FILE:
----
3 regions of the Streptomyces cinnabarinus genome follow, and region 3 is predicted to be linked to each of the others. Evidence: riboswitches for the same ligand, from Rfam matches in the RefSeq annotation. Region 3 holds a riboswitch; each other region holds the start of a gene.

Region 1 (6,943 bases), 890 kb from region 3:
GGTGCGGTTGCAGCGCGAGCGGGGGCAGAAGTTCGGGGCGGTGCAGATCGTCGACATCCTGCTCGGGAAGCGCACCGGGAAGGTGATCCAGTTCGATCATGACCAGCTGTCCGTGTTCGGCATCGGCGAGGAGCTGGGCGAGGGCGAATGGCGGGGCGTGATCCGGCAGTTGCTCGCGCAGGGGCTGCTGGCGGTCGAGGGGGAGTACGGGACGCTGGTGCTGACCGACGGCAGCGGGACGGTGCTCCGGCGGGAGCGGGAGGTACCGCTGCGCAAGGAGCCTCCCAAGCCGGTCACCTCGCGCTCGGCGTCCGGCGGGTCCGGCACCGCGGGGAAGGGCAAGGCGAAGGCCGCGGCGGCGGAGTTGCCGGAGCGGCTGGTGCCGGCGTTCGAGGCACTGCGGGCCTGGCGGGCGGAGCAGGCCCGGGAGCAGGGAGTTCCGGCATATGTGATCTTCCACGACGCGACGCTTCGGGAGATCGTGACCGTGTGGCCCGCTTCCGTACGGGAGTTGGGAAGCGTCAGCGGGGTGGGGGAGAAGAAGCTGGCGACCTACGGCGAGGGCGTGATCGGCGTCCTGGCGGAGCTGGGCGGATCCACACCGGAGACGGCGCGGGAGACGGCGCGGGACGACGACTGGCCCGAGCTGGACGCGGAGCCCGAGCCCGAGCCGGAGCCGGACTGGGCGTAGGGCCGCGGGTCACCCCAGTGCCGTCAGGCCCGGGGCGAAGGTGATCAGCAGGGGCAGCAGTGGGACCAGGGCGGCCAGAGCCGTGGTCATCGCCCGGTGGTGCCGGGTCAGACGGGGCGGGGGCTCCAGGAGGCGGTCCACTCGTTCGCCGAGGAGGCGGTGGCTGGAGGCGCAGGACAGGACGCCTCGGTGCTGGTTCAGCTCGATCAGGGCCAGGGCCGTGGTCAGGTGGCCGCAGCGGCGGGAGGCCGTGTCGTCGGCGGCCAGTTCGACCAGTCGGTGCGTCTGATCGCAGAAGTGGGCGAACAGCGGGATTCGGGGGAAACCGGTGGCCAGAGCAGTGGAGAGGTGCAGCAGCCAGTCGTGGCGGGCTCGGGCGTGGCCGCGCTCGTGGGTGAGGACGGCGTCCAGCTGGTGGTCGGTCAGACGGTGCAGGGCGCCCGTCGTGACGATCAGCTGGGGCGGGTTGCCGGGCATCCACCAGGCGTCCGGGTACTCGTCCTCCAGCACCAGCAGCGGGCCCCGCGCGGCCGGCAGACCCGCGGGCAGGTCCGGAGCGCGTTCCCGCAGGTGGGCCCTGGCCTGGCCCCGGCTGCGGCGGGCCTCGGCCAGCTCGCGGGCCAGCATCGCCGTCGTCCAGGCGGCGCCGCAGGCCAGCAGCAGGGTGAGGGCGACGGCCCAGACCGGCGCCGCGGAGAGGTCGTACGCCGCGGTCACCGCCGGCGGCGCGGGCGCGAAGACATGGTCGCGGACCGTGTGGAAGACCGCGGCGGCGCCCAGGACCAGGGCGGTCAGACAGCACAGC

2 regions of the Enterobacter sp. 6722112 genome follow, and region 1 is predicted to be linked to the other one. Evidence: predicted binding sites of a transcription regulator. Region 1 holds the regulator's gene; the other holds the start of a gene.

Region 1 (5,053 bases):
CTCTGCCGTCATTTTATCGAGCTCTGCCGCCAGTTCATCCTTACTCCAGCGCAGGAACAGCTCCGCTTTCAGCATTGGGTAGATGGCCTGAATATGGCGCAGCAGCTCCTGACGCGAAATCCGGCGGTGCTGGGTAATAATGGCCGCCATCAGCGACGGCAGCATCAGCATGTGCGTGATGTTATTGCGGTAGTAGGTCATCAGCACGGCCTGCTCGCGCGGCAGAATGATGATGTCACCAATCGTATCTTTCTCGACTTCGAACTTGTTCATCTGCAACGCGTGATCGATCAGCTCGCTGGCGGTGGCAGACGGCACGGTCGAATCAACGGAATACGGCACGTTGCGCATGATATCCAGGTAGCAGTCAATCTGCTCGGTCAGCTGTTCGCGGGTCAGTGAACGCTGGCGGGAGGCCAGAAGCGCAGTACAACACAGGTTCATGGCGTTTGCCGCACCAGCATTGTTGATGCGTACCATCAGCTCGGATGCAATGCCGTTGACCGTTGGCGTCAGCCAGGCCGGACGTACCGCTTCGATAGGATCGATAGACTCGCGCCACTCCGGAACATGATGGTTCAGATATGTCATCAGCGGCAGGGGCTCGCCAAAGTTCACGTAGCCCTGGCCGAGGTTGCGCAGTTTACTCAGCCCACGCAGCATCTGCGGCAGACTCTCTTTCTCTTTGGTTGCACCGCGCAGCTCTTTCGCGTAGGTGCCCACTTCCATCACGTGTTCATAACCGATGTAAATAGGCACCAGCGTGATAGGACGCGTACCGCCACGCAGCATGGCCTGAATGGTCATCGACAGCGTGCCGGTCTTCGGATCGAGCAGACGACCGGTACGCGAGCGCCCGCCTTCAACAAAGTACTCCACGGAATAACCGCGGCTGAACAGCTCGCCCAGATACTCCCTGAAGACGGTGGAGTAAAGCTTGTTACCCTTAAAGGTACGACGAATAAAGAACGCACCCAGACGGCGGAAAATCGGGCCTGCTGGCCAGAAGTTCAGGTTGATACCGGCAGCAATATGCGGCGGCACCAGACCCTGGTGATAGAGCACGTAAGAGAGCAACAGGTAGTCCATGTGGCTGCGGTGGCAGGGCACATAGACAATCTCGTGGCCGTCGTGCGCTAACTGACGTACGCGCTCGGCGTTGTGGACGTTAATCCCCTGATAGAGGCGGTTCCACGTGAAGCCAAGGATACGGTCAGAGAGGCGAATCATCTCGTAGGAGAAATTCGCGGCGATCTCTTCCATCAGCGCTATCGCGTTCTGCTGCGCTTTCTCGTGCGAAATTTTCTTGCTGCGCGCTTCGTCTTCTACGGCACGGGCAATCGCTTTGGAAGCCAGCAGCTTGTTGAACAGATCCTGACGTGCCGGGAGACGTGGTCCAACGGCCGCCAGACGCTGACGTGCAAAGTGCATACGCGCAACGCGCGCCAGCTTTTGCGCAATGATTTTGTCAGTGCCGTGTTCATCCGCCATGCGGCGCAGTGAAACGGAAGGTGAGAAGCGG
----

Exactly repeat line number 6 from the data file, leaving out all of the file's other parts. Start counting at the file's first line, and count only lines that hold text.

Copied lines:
CTCTGCCGTCATTTTATCGAGCTCTGCCGCCAGTTCATCCTTACTCCAGCGCAGGAACAGCTCCGCTTTCAGCATTGGGTAGATGGCCTGAATATGGCGCAGCAGCTCCTGACGCGAAATCCGGCGGTGCTGGGTAATAATGGCCGCCATCAGCGACGGCAGCATCAGCATGTGCGTGATGTTATTGCGGTAGTAGGTCATCAGCACGGCCTGCTCGCGCGGCAGAATGATGATGTCACCAATCGTATCTTTCTCGACTTCGAACTTGTTCATCTGCAACGCGTGATCGATCAGCTCGCTGGCGGTGGCAGACGGCACGGTCGAATCAACGGAATACGGCACGTTGCGCATGATATCCAGGTAGCAGTCAATCTGCTCGGTCAGCTGTTCGCGGGTCAGTGAACGCTGGCGGGAGGCCAGAAGCGCAGTACAACACAGGTTCATGGCGTTTGCCGCACCAGCATTGTTGATGCGTACCATCAGCTCGGATGCAATGCCGTTGACCGTTGGCGTCAGCCAGGCCGGACGTACCGCTTCGATAGGATCGATAGACTCGCGCCACTCCGGAACATGATGGTTCAGATATGTCATCAGCGGCAGGGGCTCGCCAAAGTTCACGTAGCCCTGGCCGAGGTTGCGCAGTTTACTCAGCCCACGCAGCATCTGCGGCAGACTCTCTTTCTCTTTGGTTGCACCGCGCAGCTCTTTCGCGTAGGTGCCCACTTCCATCACGTGTTCATAACCGATGTAAATAGGCACCAGCGTGATAGGACGCGTACCGCCACGCAGCATGGCCTGAATGGTCATCGACAGCGTGCCGGTCTTCGGATCGAGCAGACGACCGGTACGCGAGCGCCCGCCTTCAACAAAGTACTCCACGGAATAACCGCGGCTGAACAGCTCGCCCAGATACTCCCTGAAGACGGTGGAGTAAAGCTTGTTACCCTTAAAGGTACGACGAATAAAGAACGCACCCAGACGGCGGAAAATCGGGCCTGCTGGCCAGAAGTTCAGGTTGATACCGGCAGCAATATGCGGCGGCACCAGACCCTGGTGATAGAGCACGTAAGAGAGCAACAGGTAGTCCATGTGGCTGCGGTGGCAGGGCACATAGACAATCTCGTGGCCGTCGTGCGCTAACTGACGTACGCGCTCGGCGTTGTGGACGTTAATCCCCTGATAGAGGCGGTTCCACGTGAAGCCAAGGATACGGTCAGAGAGGCGAATCATCTCGTAGGAGAAATTCGCGGCGATCTCTTCCATCAGCGCTATCGCGTTCTGCTGCGCTTTCTCGTGCGAAATTTTCTTGCTGCGCGCTTCGTCTTCTACGGCACGGGCAATCGCTTTGGAAGCCAGCAGCTTGTTGAACAGATCCTGACGTGCCGGGAGACGTGGTCCAACGGCCGCCAGACGCTGACGTGCAAAGTGCATACGCGCAACGCGCGCCAGCTTTTGCGCAATGATTTTGTCAGTGCCGTGTTCATCCGCCATGCGGCGCAGTGAAACGGAAGGTGAGAAGCGG